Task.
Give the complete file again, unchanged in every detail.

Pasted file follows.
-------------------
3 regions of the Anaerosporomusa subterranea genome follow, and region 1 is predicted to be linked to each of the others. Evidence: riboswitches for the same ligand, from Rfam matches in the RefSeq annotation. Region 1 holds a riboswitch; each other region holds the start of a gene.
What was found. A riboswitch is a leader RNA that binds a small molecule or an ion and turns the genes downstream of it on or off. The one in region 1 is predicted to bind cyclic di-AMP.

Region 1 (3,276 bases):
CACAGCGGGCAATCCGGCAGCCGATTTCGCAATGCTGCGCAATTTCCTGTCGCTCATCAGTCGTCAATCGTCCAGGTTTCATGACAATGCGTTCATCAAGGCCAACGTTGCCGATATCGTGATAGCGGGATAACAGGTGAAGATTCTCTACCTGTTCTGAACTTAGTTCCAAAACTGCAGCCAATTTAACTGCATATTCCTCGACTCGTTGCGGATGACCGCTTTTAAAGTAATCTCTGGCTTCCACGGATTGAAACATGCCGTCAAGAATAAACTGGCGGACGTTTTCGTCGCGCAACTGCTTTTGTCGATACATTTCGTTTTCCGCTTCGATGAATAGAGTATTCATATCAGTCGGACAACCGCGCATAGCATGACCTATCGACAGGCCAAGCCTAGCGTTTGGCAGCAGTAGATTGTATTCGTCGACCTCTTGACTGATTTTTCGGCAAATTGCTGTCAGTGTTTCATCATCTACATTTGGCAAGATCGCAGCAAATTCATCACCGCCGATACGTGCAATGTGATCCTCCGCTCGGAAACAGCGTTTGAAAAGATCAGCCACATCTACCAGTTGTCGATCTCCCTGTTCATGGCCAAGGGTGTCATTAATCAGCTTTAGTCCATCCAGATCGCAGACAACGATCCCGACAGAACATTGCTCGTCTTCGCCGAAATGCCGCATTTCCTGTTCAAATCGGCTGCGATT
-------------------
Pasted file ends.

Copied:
3 regions of the Anaerosporomusa subterranea genome follow, and region 1 is predicted to be linked to each of the others. Evidence: riboswitches for the same ligand, from Rfam matches in the RefSeq annotation. Region 1 holds a riboswitch; each other region holds the start of a gene.
What was found. A riboswitch is a leader RNA that binds a small molecule or an ion and turns the genes downstream of it on or off. The one in region 1 is predicted to bind cyclic di-AMP.

Region 1 (3,276 bases):
CACAGCGGGCAATCCGGCAGCCGATTTCGCAATGCTGCGCAATTTCCTGTCGCTCATCAGTCGTCAATCGTCCAGGTTTCATGACAATGCGTTCATCAAGGCCAACGTTGCCGATATCGTGATAGCGGGATAACAGGTGAAGATTCTCTACCTGTTCTGAACTTAGTTCCAAAACTGCAGCCAATTTAACTGCATATTCCTCGACTCGTTGCGGATGACCGCTTTTAAAGTAATCTCTGGCTTCCACGGATTGAAACATGCCGTCAAGAATAAACTGGCGGACGTTTTCGTCGCGCAACTGCTTTTGTCGATACATTTCGTTTTCCGCTTCGATGAATAGAGTATTCATATCAGTCGGACAACCGCGCATAGCATGACCTATCGACAGGCCAAGCCTAGCGTTTGGCAGCAGTAGATTGTATTCGTCGACCTCTTGACTGATTTTTCGGCAAATTGCTGTCAGTGTTTCATCATCTACATTTGGCAAGATCGCAGCAAATTCATCACCGCCGATACGTGCAATGTGATCCTCCGCTCGGAAACAGCGTTTGAAAAGATCAGCCACATCTACCAGTTGTCGATCTCCCTGTTCATGGCCAAGGGTGTCATTAATCAGCTTTAGTCCATCCAGATCGCAGACAACGATCCCGACAGAACATTGCTCGTCTTCGCCGAAATGCCGCATTTCCTGTTCAAATCGGCTGCGATT